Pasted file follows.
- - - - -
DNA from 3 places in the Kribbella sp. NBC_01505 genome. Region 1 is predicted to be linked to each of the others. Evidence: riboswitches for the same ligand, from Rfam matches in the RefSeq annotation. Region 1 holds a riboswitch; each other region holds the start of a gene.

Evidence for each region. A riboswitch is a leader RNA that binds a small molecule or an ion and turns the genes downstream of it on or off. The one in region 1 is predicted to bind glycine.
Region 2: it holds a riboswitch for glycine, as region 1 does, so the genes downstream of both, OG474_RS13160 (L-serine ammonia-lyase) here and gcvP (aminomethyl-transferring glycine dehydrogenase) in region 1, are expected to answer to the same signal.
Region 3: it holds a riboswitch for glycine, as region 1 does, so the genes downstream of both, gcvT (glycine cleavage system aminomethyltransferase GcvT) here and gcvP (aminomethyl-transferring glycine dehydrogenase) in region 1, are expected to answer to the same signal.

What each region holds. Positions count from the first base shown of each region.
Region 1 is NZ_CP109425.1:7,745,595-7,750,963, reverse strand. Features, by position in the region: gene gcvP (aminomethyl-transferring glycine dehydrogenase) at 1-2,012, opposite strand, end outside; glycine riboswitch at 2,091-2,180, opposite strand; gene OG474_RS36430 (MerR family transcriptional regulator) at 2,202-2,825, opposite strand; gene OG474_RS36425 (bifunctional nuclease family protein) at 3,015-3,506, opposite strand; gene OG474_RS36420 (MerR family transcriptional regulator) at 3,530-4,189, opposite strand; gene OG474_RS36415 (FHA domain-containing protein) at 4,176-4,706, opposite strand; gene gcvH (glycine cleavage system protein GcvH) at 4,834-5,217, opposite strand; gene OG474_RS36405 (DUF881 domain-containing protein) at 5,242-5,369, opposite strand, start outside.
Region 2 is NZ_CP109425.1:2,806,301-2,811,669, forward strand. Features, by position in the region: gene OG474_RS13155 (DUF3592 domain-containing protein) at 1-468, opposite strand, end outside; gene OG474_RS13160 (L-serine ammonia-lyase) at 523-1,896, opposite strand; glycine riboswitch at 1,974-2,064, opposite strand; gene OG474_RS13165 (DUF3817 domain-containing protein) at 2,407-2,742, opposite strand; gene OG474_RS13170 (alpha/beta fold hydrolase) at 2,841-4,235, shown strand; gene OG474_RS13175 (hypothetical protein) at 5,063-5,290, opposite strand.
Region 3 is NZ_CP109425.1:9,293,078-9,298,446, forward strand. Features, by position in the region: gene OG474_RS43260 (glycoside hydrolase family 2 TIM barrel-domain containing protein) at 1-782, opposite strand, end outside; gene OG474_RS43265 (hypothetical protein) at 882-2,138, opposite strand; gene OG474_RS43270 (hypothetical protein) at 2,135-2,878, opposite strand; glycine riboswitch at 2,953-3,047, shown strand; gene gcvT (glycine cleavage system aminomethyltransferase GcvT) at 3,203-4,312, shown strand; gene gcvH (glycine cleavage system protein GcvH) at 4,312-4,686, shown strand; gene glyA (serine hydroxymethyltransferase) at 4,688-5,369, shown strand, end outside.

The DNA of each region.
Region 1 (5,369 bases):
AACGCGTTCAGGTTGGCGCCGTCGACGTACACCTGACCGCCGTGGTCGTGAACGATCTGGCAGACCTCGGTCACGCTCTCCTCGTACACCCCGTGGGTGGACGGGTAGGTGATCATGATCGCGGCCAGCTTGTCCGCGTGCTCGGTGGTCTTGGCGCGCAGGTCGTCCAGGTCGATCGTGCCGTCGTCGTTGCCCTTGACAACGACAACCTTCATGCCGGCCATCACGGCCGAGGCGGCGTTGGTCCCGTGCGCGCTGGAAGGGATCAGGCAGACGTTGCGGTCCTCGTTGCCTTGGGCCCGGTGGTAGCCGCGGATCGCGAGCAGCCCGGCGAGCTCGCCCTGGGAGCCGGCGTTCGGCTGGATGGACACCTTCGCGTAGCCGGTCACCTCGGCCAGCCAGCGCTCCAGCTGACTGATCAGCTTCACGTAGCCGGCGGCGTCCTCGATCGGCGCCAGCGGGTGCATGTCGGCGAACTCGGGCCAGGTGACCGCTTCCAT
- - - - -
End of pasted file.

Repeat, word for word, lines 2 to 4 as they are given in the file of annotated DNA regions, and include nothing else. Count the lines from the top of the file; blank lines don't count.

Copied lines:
Evidence for each region. A riboswitch is a leader RNA that binds a small molecule or an ion and turns the genes downstream of it on or off. The one in region 1 is predicted to bind glycine.
Region 2: it holds a riboswitch for glycine, as region 1 does, so the genes downstream of both, OG474_RS13160 (L-serine ammonia-lyase) here and gcvP (aminomethyl-transferring glycine dehydrogenase) in region 1, are expected to answer to the same signal.
Region 3: it holds a riboswitch for glycine, as region 1 does, so the genes downstream of both, gcvT (glycine cleavage system aminomethyltransferase GcvT) here and gcvP (aminomethyl-transferring glycine dehydrogenase) in region 1, are expected to answer to the same signal.